Hanging on the wall at The Floridian (home of the world's best Cuban) down in Treasure Island is the sign in the above picture. It is a funny sign, a take off on the famous "If a tree falls in the forest, and no one is there to hear it, does it make a sound"? The former is designed to make people snicker at its cuteness. In fact it is one of my favorites. I love that sign. The latter is, in fact, a serious philosophical question. One wouldn't think so, however, would one?
Out of all the philosophical questions or schools of thought we could have spent time on today, why did I choose this one? Well, the above sign of course, but also to let you know that simple sounding questions sometimes have difficult answers.
My first response (and perhaps yours, too) would be to say, why yes, of course, you idiot, it's simple physics. A tree falls, it makes a sound. That response would be too simple. Actually, today, we aren't going to look at the physics of it but rather the other nuances, which, in our case, means making it more complicated than it has to be, since, after all, isn't that the way of philosophy?
So let's look at this philosophically. I think it makes a sound because sound waves are going to emanate from the fall. Vibrations, if you will. However, and here is where it starts to get tricky. I am assuming that everyone receives those vibrations in the same manner I do, which would be in the form of a crash. However, maybe you don't receive those vibrations quite like that, maybe you hear those waves like a motorcycle being revved up. In that case I hear a tree falling but you hear a cycle going by. In my case if a tree falls int eh forest and I am there to hear it, it makes a noise, but you will not have the same experience as me. Right for me, but not for you, therefore one cannot make a proclamation about the tree falling.
There was a philosopher named Hume who was one of the dullest reads ever. I couldn't stand him because his writing so so darn dry. And yes, there are some who write with great expression and excitement. Hume, however, didn't. He would say about this argument at whereas in most cases the tree makes noise whether or not we are around, we cannot always assume that, just because our experience tell us so. An example would be, say you have bird feeder (Pat, this is for you) and every morning when you wake up there are birds out there feeding. Every single day each day. You will begin to think that that is the norm, but one day you come out and there are no birds. You have established that the norm or rule is that those birds will be at your feeder. Any number of things can happen to make it not so that one day and now you think that a rule has been broken. There was no rule to start with. The birds simply mad it a habit, and then one day they didn't. There were no fast rules, but you assumed there was. Now let's apply that logic to our falling tree. We assume due to physics and our own logic and maybe experience, that each and every tree that falls will make a sound. But that is our assumption, perhaps one time it won't, due to various conditions.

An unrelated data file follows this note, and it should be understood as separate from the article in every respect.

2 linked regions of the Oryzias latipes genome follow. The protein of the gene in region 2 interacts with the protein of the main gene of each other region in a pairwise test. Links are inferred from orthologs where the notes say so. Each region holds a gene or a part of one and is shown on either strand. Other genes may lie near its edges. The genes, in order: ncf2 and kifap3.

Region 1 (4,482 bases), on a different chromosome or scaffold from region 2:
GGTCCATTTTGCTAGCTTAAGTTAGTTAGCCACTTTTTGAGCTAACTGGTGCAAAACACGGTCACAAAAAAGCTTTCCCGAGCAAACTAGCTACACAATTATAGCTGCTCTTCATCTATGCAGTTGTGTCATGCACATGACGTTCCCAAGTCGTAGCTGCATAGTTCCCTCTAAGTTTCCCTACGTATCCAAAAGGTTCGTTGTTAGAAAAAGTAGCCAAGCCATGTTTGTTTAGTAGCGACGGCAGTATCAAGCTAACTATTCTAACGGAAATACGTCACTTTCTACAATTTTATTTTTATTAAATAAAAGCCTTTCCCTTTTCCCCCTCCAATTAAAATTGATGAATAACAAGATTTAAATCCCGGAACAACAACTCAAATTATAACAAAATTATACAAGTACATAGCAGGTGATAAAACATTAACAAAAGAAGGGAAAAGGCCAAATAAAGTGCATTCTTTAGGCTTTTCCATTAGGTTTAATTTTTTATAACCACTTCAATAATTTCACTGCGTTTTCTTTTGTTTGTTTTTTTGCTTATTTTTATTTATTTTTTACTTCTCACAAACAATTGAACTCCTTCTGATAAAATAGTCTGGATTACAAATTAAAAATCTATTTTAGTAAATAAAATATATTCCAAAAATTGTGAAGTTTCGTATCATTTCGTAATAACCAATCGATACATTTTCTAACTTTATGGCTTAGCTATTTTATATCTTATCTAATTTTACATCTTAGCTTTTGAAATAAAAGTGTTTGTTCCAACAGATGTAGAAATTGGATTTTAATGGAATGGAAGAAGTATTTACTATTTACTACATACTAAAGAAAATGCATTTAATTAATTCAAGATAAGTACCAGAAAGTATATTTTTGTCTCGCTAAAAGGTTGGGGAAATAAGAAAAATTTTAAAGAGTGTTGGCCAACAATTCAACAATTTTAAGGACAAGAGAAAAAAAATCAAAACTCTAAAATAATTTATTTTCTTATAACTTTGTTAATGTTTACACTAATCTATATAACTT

So if a tree falls in the forested no one is there to hear it, we can't know for sure if it makes a sound. Logically we say it should, but unless someone is there we can't be positive. You assume it will, but, hey, you aren't there. maybe this is the one time, like Pat's birds, that it doesn't.
But wait, and this is one of the fun things about philosophy. Many issues are like layers of an onion, just keep peeling. Like Dr. LaMore said many times, "keep going." There was a school of thought called Idealism. It says that everything that exists is just our perception. Things are just clumps (my word) of ideas and thoughts. God coordinates these clumps, or perceptions, so we all think alike. God, therefore, makes us all hear falling trees in the forest, giving us the impression, if not the actual fact. And guess what, there is another school of thought that says the tree doesn't really exist, but I'm not going into that. Mull all that over your morning coffee and cinnamon roll.
While I was investigating this
The real answer, of course, is what you believe. For me, I take it on faith that trees exist in a forest whether or not someone is there to see them. I also believe that if a tree falls it will make noise. I don't have to be there to see it fall or hear it crash. I am clearly siding on my sensory perception that I have learned from walking in forests, watching TV and reading.
For the final word, I present who I think is the greatest 20th century philosopher, Gary Larsen. He wrote the Far Side comics for years and remains my favorite for laugh out-loud humor. He weighs in on today's subject nicely.